I often hear folks speak of being on a “spiritual journey” or being on the “Christian path.” I use such terms myself. But sometimes I have reservations about referring to our spiritual life as a journey. It may be a helpful phrase at times, but I suspect that it can also offer the wrong impression.
Our culture attempts to convince us that we are just one more promotion, one new house, or one new relationship away from nirvana. Such expectations might keep us motivated, but they also tend to keep us living for some future hope, rather than being fully present in this moment.
Suggesting that being a Christian is a journey can also lead us down that same perilous path. We might think that after we’ve learned more about prayer, then we’ll start a disciplined prayer life. Or once we “find the time” we’ll take one of those classes offered by the Church. Or once we are “better Christians” we’ll explore volunteer outreach opportunities.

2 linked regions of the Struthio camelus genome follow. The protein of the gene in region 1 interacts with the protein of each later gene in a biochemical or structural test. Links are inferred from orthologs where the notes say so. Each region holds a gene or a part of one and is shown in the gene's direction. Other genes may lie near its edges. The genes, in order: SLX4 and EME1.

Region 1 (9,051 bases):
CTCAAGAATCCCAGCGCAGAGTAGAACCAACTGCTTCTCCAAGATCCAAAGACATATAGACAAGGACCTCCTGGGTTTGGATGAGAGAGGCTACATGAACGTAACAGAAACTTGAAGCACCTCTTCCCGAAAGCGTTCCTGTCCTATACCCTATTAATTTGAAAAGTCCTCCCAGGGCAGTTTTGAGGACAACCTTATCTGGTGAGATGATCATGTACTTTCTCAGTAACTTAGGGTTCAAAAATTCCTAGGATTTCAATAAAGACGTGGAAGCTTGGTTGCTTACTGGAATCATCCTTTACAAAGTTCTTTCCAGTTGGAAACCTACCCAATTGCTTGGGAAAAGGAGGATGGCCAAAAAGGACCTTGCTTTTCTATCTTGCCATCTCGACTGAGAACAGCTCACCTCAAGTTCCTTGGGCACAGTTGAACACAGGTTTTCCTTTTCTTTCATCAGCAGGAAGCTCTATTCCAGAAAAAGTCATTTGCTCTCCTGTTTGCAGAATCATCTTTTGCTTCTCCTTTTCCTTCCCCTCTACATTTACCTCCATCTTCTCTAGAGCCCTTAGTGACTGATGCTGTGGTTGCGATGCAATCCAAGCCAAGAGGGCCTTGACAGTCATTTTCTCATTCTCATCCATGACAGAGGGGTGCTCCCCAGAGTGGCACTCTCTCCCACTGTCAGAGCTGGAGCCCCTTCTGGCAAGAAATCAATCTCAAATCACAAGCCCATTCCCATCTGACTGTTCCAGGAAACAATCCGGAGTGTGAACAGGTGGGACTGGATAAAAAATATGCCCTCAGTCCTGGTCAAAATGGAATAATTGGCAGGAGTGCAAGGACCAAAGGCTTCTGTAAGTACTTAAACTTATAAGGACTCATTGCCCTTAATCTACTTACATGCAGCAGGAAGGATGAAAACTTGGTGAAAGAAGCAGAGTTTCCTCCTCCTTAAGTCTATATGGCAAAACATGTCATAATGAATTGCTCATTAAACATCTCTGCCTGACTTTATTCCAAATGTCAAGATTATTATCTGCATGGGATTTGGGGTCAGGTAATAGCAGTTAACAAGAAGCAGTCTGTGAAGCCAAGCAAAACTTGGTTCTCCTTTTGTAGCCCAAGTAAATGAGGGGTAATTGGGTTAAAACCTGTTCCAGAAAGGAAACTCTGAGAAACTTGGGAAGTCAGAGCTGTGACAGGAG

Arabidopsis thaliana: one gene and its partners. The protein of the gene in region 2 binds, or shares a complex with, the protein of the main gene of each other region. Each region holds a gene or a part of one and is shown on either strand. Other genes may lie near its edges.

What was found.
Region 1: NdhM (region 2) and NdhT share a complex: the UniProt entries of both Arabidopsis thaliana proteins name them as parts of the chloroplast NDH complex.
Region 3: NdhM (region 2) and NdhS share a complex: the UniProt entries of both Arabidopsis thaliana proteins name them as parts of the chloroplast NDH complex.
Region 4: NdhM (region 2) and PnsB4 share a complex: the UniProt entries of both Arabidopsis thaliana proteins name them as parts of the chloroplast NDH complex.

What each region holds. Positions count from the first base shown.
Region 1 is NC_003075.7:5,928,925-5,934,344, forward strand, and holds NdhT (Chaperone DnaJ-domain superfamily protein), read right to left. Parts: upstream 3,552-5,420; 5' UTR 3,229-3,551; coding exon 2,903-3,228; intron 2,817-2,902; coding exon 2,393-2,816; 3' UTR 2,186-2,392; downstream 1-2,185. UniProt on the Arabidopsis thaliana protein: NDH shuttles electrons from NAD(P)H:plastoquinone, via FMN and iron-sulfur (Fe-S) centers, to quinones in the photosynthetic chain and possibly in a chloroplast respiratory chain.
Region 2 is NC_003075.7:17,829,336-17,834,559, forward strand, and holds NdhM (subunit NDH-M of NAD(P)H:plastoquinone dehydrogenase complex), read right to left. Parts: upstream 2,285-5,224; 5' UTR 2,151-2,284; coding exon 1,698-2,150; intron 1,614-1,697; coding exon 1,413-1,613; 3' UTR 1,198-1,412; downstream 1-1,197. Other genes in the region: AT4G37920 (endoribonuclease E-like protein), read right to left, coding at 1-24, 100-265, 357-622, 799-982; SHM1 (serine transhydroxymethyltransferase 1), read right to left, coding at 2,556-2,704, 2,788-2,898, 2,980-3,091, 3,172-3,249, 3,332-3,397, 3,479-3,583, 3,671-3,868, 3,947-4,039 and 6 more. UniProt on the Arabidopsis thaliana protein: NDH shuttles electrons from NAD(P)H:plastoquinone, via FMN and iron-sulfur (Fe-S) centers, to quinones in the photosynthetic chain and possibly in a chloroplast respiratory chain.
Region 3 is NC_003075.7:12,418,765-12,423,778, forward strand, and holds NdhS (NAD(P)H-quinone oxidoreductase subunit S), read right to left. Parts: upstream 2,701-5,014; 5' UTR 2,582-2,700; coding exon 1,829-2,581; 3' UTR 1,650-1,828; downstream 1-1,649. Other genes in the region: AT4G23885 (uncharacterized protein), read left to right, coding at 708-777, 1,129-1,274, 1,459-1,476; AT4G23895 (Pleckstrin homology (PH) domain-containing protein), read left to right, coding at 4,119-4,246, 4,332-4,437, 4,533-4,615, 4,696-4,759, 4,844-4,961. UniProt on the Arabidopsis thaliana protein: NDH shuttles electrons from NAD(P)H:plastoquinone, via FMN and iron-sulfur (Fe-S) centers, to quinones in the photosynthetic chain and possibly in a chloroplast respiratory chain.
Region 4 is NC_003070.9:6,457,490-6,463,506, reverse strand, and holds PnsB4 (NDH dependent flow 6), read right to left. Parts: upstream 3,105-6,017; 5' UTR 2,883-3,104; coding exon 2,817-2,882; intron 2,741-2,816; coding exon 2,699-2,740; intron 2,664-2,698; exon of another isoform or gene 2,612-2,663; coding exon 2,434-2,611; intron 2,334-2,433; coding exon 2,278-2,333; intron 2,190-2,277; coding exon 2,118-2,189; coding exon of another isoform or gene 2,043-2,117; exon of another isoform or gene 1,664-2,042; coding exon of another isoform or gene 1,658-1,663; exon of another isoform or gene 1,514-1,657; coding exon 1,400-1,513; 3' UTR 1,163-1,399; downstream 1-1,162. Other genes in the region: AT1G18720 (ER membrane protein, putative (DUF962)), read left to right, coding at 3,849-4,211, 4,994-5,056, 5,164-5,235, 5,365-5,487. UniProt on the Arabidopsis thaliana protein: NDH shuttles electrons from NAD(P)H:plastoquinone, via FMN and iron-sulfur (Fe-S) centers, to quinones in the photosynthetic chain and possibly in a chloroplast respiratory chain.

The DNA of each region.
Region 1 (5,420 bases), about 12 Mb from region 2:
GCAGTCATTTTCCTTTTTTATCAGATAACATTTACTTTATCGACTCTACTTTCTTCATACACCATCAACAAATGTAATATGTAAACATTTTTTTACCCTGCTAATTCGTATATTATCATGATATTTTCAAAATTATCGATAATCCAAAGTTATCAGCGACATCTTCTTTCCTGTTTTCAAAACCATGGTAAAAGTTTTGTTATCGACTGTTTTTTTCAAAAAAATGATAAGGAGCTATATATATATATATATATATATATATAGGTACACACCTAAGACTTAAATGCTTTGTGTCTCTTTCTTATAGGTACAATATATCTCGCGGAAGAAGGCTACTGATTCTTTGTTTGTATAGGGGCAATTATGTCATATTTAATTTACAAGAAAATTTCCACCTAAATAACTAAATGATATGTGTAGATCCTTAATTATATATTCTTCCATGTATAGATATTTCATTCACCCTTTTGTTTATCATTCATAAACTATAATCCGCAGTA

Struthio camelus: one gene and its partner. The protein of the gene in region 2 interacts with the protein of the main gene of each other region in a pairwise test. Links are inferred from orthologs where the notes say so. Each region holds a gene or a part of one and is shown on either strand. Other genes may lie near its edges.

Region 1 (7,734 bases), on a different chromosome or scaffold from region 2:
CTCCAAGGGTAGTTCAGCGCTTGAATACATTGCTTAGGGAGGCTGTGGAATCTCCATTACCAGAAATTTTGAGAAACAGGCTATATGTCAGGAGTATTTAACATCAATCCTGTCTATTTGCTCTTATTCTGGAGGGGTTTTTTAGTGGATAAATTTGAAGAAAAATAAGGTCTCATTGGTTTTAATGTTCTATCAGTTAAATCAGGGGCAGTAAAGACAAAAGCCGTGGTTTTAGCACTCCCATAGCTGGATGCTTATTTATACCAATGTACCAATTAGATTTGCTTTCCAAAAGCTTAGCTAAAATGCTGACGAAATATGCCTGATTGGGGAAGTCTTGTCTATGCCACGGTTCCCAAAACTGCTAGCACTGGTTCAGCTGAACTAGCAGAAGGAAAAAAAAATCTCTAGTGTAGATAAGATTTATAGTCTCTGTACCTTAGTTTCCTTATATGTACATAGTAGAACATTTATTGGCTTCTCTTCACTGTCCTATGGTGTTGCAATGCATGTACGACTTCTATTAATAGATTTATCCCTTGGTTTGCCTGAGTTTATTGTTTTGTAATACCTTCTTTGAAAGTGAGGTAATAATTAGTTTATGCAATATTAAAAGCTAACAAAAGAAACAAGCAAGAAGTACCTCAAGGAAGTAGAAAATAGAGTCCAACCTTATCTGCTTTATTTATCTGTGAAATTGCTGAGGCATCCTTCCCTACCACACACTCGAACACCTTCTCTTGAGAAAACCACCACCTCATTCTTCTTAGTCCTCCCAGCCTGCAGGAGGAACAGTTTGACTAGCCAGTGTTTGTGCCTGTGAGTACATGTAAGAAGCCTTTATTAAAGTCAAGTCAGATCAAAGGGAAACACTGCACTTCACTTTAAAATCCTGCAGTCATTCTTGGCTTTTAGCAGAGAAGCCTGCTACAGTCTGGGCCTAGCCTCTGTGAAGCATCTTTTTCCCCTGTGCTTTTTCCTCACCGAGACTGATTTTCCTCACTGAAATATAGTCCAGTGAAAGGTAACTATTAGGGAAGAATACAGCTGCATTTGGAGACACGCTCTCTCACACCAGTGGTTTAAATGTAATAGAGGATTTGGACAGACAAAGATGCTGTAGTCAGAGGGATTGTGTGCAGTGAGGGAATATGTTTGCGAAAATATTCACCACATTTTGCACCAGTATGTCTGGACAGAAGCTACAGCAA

As I’ve mentioned before, I believe that it is only in this present moment that we can encounter the living God. Now is the time to stretch yourself spiritually, as now is all we have.
Many of us share great hopes and dreams for the future of the Church. We seek a vision and a mission that will restore all people to unity with God and one another. These are wonderful hopes, and planning for the future is an essential way to allow these dreams to become concrete realities. But let's not give into the temptation to live only for the future. I think a bit of balance is needed. Let's offer our hopes to God, and then be mindful of the new thing that God is doing in our midst in this present moment.
In a sense, we are on a journey; to continue to grow into the full stature of Christ. I believe that this growth comes from working with God in this present moment to transform the world.
May we continue to seek God in the here and now, and allow our present relationship with the living God help mold our plans for the future.